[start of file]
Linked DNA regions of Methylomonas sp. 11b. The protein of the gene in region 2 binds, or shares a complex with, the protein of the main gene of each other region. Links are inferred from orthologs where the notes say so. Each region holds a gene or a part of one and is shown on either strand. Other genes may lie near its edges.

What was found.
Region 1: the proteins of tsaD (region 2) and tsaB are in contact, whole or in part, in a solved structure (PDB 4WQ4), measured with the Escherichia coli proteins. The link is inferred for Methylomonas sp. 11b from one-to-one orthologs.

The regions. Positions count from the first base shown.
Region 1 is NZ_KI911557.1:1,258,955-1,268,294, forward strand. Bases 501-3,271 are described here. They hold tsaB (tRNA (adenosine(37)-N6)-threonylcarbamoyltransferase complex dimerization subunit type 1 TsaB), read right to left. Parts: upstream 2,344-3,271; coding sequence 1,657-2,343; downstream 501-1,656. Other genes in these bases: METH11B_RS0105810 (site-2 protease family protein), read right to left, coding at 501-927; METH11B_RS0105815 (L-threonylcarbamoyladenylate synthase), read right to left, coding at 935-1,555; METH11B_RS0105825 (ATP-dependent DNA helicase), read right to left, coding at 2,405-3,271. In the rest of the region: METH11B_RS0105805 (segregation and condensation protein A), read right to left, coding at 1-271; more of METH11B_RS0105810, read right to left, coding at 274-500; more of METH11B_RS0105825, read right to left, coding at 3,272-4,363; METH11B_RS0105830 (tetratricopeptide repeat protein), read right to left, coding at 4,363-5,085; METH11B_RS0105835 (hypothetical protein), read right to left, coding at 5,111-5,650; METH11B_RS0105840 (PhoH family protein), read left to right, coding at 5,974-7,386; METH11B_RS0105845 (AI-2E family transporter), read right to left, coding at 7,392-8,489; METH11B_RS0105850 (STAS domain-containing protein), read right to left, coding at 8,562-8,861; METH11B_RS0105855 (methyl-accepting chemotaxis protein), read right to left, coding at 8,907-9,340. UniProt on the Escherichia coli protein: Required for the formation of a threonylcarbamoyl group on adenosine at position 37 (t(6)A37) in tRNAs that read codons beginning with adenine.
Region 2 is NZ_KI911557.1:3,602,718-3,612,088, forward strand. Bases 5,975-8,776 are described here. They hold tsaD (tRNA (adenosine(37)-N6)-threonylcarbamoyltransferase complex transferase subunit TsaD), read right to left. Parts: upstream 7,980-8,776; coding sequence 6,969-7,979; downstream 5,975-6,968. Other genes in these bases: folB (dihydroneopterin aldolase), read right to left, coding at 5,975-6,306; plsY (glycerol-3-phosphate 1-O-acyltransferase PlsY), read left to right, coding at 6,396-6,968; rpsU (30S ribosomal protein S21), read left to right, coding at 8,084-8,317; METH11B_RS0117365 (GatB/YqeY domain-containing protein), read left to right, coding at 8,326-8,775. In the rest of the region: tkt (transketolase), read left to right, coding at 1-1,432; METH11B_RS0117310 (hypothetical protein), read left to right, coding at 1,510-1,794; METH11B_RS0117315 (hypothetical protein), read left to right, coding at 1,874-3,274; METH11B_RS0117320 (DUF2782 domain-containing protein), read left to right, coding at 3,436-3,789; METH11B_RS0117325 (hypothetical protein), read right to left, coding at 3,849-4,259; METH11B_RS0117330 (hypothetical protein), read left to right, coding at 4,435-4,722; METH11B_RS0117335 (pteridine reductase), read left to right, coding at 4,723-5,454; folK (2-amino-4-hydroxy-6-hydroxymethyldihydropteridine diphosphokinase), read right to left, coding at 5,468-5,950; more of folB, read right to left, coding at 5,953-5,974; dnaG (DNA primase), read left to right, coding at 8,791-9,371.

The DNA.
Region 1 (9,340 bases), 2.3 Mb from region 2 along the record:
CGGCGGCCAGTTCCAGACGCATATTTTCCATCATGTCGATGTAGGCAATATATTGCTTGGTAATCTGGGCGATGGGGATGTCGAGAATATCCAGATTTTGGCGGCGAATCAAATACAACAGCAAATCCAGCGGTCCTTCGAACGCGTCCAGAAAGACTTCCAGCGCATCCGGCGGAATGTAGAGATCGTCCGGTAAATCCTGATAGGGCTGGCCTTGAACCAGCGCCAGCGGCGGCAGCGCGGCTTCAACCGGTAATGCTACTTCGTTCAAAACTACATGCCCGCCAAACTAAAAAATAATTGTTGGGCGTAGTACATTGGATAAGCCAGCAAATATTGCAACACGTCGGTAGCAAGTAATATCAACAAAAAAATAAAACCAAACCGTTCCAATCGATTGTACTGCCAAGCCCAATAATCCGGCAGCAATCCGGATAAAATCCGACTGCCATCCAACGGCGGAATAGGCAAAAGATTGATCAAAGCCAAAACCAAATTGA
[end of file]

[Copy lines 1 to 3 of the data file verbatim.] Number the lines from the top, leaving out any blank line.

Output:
Linked DNA regions of Methylomonas sp. 11b. The protein of the gene in region 2 binds, or shares a complex with, the protein of the main gene of each other region. Links are inferred from orthologs where the notes say so. Each region holds a gene or a part of one and is shown on either strand. Other genes may lie near its edges.

What was found.
Region 1: the proteins of tsaD (region 2) and tsaB are in contact, whole or in part, in a solved structure (PDB 4WQ4), measured with the Escherichia coli proteins. The link is inferred for Methylomonas sp. 11b from one-to-one orthologs.